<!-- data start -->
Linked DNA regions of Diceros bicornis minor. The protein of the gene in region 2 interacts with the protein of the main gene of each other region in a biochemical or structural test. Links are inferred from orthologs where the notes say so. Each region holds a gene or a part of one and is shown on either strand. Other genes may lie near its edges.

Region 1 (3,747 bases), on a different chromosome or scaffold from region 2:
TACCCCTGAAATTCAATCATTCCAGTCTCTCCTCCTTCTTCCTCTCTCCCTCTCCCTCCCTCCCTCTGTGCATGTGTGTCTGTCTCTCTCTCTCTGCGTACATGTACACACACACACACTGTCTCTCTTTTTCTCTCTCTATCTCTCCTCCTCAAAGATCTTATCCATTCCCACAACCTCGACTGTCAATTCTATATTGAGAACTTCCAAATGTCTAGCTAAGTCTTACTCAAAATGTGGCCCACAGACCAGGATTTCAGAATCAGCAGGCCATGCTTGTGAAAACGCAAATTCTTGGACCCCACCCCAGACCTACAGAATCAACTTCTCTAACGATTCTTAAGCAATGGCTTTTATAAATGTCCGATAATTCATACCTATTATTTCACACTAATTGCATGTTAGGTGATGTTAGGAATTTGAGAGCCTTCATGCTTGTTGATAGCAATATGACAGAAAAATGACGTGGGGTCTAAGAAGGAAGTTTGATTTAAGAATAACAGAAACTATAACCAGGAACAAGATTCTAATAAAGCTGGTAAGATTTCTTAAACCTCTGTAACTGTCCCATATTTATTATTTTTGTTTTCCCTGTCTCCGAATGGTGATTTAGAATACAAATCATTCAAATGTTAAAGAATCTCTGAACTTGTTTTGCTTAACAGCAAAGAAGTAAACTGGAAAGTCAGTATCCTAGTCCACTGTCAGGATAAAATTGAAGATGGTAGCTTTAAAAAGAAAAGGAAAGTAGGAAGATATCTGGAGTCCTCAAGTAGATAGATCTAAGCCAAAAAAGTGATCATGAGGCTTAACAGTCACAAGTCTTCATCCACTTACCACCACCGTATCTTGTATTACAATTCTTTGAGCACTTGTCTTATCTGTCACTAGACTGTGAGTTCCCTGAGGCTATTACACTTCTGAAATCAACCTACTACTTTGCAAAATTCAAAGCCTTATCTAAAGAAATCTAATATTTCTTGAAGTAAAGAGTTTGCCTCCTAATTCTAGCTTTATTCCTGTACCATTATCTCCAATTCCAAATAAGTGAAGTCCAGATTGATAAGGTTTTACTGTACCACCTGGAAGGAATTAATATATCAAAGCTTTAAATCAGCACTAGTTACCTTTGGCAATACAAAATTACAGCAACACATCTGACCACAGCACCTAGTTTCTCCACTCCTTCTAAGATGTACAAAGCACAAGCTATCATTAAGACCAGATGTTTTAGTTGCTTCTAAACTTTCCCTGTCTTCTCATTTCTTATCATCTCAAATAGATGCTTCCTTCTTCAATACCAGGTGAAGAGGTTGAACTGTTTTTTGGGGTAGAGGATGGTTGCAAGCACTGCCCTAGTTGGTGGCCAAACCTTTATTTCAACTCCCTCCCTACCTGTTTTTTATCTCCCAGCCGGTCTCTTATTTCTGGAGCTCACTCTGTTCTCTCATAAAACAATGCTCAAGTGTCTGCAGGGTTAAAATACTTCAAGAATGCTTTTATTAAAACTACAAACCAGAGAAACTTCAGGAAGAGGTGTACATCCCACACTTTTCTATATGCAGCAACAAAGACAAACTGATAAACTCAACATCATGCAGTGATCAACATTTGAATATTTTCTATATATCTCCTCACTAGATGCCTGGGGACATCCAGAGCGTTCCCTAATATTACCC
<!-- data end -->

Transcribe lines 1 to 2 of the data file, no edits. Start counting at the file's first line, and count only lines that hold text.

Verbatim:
Linked DNA regions of Diceros bicornis minor. The protein of the gene in region 2 interacts with the protein of the main gene of each other region in a biochemical or structural test. Links are inferred from orthologs where the notes say so. Each region holds a gene or a part of one and is shown on either strand. Other genes may lie near its edges.

Region 1 (3,747 bases), on a different chromosome or scaffold from region 2: